The sergeant glanced at the Indian scout, who gestured and explained in his native language. The sergeant translated. “Eagle Talons say he found the saddlebags you lost.”
Adam felt his heart recoil as if he had been kicked by a mule. Despite the moist piece of beef on his tongue, his mouth instantly went dry.
Money. Fake cash. He was so certain that his ruse had worked that he hadn’t once thought about the missing “cash” since last night. Now it was back, like a rash that refused to heal. He forced himself to continue chewing and swallowed the meat in a dry, painful gulp. The sergeant allowed him a sip of whisky. Adam cut the steak again so he wouldn’t have to meet the sergeant’s eyes. “And you bring me this information why?”
The Eagle Claws spoke and paused, then spoke and paused again as the sergeant translated in a firm, muffled voice. “I am not a learned man, but I am educated in the ways of the world and the white man, those whom you serve, comanchero. The men you arrested robbed a bank and took the money in the saddlebags of the pony attached to your horse. Someone entrusted with such a sum would surely have panicked at his loss. You almost looked relieved.
Adam wiped his mouth and dropped the napkin beside his plate. His dinner was getting cold, but regardless, he had lost his appetite. “What’s the point of your scout, Sergeant?”
Eagle Talons noticed Adam’s distress and smiled wryly. He spoke again and the sergeant translated. “We found money. And paper cut to look like money. A part remained in the saddlebags. Some of it was scattered along the banks and along the rocks.
The sergeant explained. “The eagle’s talons and the whistling one, the other scout.”
Adam kept his face stiff. “Is that what you think was in the bags?” Money and paper?
Adam wanted to clear his throat but had to hide any clue that betrayed his guilt. “So I guess it is. I never looked in the bags.
The sergeant and the Indian scout began a heated exchange. Eventually, the sergeant gave in to the scout’s argument and faced Adam. “We collected two hundred and fifteen dollars in government notes. Who owns this money?
Adam met the scout’s eyes, bright and piercing inside their leathery slits. “I will report that the stolen money has been lost. If someone finds some random money, I’d say it’s theirs.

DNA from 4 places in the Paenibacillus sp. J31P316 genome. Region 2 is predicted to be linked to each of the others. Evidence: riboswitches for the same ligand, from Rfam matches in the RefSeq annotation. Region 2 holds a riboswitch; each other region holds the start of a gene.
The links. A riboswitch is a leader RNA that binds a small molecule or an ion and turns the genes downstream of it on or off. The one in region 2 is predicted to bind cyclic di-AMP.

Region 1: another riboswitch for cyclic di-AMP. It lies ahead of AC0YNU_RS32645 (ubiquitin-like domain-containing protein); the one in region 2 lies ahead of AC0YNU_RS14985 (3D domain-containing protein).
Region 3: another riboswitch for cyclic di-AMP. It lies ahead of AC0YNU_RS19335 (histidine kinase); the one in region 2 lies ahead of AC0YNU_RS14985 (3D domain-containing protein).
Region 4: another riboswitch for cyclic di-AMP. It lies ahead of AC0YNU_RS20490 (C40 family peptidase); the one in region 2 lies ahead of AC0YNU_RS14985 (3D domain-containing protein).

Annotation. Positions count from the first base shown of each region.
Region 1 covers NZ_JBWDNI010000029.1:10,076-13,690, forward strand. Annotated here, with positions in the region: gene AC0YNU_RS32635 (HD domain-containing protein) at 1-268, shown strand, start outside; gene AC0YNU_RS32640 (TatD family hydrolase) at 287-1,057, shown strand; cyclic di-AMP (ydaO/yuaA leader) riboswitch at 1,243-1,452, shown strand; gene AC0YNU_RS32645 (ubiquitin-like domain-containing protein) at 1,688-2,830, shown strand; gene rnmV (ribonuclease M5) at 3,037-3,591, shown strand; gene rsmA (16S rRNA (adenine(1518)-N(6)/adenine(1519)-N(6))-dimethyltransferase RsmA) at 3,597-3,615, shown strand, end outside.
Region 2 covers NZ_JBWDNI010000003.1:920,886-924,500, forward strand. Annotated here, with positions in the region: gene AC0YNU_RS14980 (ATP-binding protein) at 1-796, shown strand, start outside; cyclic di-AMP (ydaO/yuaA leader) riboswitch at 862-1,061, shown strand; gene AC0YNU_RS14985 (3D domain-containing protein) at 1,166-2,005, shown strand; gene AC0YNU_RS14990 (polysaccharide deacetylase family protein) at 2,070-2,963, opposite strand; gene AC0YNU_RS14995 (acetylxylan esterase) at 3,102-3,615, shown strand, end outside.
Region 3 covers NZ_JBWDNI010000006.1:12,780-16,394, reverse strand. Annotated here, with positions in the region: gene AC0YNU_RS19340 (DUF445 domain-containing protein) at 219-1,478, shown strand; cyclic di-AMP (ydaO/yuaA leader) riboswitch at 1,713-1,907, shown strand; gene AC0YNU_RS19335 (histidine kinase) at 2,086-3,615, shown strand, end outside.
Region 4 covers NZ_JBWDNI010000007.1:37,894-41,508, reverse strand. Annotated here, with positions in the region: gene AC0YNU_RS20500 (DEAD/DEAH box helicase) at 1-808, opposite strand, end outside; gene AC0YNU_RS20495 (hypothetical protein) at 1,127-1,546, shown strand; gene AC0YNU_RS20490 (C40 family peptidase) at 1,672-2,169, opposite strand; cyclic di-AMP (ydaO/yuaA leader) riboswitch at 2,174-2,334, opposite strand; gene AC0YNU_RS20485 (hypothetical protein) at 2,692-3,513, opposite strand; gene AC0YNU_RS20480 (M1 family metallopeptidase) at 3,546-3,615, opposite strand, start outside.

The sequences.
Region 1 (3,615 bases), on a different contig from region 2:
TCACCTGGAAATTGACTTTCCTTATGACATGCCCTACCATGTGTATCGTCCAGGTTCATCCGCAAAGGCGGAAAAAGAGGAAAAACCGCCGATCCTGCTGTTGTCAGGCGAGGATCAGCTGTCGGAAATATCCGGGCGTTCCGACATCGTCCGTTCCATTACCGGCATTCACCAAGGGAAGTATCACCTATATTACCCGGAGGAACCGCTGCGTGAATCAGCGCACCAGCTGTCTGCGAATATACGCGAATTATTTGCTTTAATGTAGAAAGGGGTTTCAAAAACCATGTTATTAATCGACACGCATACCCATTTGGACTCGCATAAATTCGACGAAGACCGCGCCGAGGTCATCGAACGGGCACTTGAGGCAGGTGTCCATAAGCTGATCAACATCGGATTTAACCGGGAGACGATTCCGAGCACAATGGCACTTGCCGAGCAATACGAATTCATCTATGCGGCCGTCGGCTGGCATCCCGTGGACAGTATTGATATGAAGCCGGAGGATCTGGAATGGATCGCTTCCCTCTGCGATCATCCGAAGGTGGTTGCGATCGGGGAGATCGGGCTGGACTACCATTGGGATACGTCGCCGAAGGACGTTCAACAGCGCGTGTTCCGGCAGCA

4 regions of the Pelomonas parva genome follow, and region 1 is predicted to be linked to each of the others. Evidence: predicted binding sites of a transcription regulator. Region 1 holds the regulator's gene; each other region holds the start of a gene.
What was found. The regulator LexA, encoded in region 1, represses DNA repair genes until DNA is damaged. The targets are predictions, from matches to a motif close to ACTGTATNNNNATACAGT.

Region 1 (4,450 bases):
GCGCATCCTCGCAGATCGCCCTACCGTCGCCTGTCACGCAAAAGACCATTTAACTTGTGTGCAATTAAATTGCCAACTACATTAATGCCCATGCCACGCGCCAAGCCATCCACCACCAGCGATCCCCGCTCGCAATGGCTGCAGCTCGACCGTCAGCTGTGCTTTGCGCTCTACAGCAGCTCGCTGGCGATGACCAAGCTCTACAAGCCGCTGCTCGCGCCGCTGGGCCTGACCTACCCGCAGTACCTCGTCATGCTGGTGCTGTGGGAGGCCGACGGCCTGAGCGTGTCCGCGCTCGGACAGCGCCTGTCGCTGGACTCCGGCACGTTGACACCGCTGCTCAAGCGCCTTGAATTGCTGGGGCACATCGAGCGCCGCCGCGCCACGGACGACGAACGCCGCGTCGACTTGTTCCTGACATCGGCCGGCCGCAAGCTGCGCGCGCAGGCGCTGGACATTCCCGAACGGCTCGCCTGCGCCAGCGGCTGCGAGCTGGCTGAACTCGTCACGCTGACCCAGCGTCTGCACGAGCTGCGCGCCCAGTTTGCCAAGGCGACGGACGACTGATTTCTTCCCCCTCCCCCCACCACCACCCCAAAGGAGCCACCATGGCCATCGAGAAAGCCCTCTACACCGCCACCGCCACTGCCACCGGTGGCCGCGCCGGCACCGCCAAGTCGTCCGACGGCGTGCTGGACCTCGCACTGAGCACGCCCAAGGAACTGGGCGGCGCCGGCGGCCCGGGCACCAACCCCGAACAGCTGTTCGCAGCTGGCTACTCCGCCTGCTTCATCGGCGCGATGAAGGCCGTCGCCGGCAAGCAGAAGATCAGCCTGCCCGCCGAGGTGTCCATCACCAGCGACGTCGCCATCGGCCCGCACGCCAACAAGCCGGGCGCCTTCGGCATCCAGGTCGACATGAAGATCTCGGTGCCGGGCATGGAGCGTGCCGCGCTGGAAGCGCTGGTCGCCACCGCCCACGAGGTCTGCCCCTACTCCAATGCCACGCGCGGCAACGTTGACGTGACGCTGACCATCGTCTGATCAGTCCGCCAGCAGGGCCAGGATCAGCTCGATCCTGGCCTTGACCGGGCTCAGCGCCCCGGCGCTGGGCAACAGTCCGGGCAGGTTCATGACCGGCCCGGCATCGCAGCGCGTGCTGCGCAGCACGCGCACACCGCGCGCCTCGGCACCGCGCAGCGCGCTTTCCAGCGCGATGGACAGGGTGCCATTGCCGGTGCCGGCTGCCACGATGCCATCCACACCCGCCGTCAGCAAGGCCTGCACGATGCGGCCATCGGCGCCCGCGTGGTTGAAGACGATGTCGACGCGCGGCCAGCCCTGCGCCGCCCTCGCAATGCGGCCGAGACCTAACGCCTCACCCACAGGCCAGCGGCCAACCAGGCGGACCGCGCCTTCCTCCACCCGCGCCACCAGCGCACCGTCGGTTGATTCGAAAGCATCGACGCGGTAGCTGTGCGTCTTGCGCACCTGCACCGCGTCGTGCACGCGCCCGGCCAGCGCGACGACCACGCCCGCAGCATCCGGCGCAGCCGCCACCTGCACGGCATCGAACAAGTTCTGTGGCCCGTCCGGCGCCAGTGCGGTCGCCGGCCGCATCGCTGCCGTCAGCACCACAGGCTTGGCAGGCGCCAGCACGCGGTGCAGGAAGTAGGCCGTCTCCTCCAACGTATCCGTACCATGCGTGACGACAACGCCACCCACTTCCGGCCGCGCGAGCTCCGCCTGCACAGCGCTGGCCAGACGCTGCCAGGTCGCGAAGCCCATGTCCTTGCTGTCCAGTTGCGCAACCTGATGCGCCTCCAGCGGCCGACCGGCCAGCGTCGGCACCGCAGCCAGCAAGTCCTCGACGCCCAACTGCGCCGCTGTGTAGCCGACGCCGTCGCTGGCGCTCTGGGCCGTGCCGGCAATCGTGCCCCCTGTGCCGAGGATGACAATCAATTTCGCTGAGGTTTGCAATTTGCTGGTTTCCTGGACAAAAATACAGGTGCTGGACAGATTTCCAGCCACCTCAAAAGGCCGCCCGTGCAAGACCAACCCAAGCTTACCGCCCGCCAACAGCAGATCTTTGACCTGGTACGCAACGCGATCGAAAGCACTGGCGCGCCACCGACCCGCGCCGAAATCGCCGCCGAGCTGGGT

“It’s a big sum.”
“So I would be careful how I spend it. You don’t want the wrong people asking questions and you giving them answers they don’t want to believe.
Eagle Talons glared at Adam for a long moment, hardening his jaw and flexing his muscular arms. Who knew what was going through his intriguing mind? The sergeant shifted in his chair to step aside. Adam’s smile flattened into a narrow, suspicious line, and his right hand reached for its holster.
The swarthy, lined face of the scout curled into a toothy ragged smile as he spoke. The sergeant translated his words with a relieved sigh. “I’m learning yet another knee-deep lesson from you demons, white or Mexican. Your forked tongues never tie in knots.
The Eagle Claws patted the sergeant on the shoulder and said a few last words, which the soldier translated: “Many Yellow Banders and I will keep this a secret.” Money lost and other money found and put to good use, no questions asked.
Adam relaxed. “Just be smart about it.”
The sergeant rose, bottle of whiskey in hand, and dismissed himself and the scout. The thirst for alcohol returned and Adam ordered another bottle. He nibbled on his cooled steak, potatoes and green beans and sipped a hearty eighty-degree sip. Realizing that he didn’t have a bed of his own, other than the bench in the sheriff’s office, made him think he should celebrate avoiding another near miss with a disaster by taking advantage of the attentions of a woman. But if there was a shameless celebration tonight, it was Mrs. Daryl Anderson and her guest, the army lieutenant. Adam raised his glass and toasted them and his cuckold husband.
He finished a small glass of whiskey, cleaned his plate and treated himself to coffee and a slice of cake. Drunk and suddenly weary, he trudged upstairs to a lonely bedroom and bed, compliments of Mountain View.
Mario Acevedo, right, is the author of the national bestselling vampire sleuth series Felix Gomez. His work has won an International Latino Book Award, a Colorado Book Award, and has appeared in numerous anthologies. Mario has taught in the Regis University Mile High MFA program and Lighthouse Writers Workshops. Tomas Alamilla is a Mexican entrepreneur who has always loved stories about western adventure.